Map of life expectancy at birth from Global Education Project.

Tuesday, March 04, 2008

Cross of Gold

The Randomized Controlled Trial (RCT) is the so-called gold standard for determining what is and is not evidenced based therapy. When we talk about the clinical trials submitted to the FDA in new drug applications, that's what we're talking about. When people call for Evidence Based Medicine, they mostly want doctors to use interventions that have been "proven" through RCTs.

So it was refreshing to day to hear Malcolm Gordon, who is an official of the Center for Mental Health Services, tell us about many of the reasons why RCTs don't necessarily tell us what does and does not work when it comes to mental health services. For example, they are very expensive to do, so they seldom go on long enough or have large enough sample sizes to support adequate subgroup analysis. An intervention that works for some people might not work for others, but we just don't get the information we need from RCTs to understand that. Attrition is a big problem in trials, particularly of mental health treatments, and it can seriously mess up the statistics. A truly major problem is that interventions are developed, implemented and tested in highly specialized settings and circumstances that just don't correspond to anything that is likely to happen in the real world of the mental health system.

I'd like to offer another major problem with RCTs in the context of mental health, which expect Dr. Gordon wanted to get to but didn't have time. They depend on very highly specified, standardized interventions. But counseling interventions just aren't like that. You can't read people a script, you have to respond to specific needs, capacities, and wishes of the individual client. Some people need more of this and less of that, more or less time in therapy. Above all, a lot depends on the talent of the counselor and the fit between counselor and client. A counselor might help some people and not others -- even hurt some people and help some people -- and the same people, if they went to different counselors, would end up with different patterns of outcomes, even though everybody is implementing the "same" intervention.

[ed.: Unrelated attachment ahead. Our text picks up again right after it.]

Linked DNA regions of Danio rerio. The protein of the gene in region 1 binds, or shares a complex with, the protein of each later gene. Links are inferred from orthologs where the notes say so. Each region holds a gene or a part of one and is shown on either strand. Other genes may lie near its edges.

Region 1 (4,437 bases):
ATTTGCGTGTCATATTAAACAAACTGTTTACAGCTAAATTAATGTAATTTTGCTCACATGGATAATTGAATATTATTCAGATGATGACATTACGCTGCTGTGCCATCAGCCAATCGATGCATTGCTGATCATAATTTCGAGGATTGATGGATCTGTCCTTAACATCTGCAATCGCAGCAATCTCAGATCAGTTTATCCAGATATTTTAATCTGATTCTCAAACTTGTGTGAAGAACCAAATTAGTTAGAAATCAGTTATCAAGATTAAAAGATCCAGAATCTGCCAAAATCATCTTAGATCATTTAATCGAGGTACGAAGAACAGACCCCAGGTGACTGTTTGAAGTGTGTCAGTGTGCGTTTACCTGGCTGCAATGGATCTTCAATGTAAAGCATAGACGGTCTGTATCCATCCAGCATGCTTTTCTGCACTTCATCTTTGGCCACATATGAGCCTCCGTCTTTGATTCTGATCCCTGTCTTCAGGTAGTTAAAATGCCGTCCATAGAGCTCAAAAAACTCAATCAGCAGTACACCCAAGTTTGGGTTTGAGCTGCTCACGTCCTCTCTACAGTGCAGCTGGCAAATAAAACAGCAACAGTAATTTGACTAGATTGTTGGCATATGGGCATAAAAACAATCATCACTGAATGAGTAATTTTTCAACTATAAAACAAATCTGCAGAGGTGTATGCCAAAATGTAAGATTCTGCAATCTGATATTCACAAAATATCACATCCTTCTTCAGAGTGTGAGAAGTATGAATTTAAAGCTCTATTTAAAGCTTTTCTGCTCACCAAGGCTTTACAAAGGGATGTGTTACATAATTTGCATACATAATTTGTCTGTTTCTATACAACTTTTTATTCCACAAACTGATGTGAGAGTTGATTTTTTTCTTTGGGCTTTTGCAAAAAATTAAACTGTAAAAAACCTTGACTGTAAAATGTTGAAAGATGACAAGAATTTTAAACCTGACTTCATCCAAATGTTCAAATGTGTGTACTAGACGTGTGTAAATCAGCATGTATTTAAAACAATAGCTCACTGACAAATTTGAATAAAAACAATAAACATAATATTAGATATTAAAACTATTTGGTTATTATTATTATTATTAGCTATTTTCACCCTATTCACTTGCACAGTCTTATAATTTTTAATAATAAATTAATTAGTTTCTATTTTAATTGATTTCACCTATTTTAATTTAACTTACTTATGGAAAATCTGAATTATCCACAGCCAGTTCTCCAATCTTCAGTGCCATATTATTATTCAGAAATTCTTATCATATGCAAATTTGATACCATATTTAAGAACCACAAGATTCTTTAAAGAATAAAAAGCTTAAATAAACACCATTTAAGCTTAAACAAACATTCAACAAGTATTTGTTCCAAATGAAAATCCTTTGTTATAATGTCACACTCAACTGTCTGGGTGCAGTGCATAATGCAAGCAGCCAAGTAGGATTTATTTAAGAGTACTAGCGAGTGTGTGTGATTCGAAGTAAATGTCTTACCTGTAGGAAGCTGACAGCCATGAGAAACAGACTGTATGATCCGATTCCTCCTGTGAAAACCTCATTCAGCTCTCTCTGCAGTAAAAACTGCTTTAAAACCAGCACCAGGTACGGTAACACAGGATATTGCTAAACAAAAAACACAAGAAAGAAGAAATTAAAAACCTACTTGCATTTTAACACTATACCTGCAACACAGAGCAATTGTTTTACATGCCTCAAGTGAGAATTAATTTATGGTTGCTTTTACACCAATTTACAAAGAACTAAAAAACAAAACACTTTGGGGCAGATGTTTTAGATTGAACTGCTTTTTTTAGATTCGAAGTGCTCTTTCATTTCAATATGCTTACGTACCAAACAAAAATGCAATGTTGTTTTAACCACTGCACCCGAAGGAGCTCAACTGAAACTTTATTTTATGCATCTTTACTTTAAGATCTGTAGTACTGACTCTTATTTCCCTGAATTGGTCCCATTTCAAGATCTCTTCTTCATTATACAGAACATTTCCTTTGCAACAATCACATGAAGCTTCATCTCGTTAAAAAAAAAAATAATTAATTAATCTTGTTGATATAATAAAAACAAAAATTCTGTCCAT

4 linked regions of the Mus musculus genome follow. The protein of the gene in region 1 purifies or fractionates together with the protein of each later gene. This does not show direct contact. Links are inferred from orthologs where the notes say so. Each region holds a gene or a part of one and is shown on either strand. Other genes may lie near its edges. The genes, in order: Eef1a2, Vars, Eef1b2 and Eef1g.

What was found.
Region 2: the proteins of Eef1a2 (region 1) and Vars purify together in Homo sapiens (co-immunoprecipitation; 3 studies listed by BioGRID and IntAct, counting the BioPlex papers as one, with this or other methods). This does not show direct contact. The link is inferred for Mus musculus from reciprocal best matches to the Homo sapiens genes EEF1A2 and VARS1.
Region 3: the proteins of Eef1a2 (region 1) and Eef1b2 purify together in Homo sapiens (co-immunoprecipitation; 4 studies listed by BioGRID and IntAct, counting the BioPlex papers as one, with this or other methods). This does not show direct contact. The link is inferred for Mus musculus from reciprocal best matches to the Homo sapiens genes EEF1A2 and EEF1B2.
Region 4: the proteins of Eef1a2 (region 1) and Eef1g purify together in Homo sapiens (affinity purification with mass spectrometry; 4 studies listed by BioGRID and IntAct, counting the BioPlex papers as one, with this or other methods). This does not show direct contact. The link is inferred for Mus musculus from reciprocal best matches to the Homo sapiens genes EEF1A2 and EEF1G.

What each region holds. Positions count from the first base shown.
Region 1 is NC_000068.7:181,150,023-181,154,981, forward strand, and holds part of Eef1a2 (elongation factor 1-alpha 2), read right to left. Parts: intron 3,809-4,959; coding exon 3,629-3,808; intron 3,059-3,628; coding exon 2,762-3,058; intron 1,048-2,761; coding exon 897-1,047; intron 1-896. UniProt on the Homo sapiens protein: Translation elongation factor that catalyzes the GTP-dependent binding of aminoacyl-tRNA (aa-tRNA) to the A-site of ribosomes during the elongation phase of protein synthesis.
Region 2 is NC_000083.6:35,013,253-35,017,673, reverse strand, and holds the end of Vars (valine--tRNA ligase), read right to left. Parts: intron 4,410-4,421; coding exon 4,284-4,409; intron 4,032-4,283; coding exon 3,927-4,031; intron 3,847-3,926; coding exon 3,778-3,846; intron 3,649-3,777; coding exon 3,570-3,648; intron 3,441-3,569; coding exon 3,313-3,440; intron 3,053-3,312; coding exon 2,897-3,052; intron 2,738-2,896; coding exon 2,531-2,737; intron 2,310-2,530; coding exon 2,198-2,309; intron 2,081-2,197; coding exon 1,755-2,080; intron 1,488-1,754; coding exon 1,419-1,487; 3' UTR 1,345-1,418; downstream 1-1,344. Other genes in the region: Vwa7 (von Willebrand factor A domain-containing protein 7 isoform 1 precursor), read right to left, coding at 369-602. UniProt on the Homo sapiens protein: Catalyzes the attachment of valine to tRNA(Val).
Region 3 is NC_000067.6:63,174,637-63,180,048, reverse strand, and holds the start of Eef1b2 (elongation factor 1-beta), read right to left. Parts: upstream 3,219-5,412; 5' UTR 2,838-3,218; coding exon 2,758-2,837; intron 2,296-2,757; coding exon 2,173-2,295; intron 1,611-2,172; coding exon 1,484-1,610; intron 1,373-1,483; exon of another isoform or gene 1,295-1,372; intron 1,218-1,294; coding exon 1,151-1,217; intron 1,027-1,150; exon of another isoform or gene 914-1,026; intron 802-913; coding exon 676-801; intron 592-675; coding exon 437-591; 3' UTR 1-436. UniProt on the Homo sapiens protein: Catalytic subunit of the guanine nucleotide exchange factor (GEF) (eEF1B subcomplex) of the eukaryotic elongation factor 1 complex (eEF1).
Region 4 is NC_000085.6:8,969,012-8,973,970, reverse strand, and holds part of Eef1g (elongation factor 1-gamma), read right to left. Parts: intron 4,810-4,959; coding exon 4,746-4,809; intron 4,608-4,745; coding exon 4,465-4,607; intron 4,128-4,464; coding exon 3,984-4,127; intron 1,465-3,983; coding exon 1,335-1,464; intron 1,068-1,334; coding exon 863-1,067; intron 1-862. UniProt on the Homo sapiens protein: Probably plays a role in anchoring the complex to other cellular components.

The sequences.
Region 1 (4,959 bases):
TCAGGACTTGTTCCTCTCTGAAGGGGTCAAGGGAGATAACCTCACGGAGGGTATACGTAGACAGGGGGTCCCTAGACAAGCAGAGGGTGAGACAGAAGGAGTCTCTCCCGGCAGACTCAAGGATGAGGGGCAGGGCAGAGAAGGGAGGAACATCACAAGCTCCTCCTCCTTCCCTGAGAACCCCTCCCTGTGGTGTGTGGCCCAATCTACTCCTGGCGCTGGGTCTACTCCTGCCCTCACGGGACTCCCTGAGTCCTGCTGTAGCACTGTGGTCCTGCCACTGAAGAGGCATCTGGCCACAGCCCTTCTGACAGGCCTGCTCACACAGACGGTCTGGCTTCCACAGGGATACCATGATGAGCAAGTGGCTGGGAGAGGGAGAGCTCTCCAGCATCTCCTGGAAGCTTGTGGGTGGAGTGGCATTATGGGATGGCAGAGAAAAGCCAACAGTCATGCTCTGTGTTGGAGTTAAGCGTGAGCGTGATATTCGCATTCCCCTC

What is more, these interventions are given in settings that have varying capacities for case management, flexibility with scheduling, providing supportive services; different language and cultural capabilities; different physical and social settings. All of this matters as much or more than the intervention manual.

That's why, in my view, the so-called evidence base for mental health consists mostly of cognitive behavioral therapy, and pills. Pills for the most part don't work all that well, but they're easy to standardize and test in RCTs. Of course, they're also very profitable so a lot of money is invested in getting them approved. CBT, among all the counseling interventions, is probably easiest to standardized, and it's also relatively short term, so it's cheaper to test and you have less trouble with attrition.

In other words, we're looking under the lamp post because that's where the light is. The first part of the morning consisted of listening to stories from survivors of trauma -- women who had been sexually abused as children, or victims of violent crime. They were convinced that they had benefited enormously from therapy -- that it had enabled them to put their lives back together. But I'm quite sure that none of the counseling they received has been subjected to any form of RCT.

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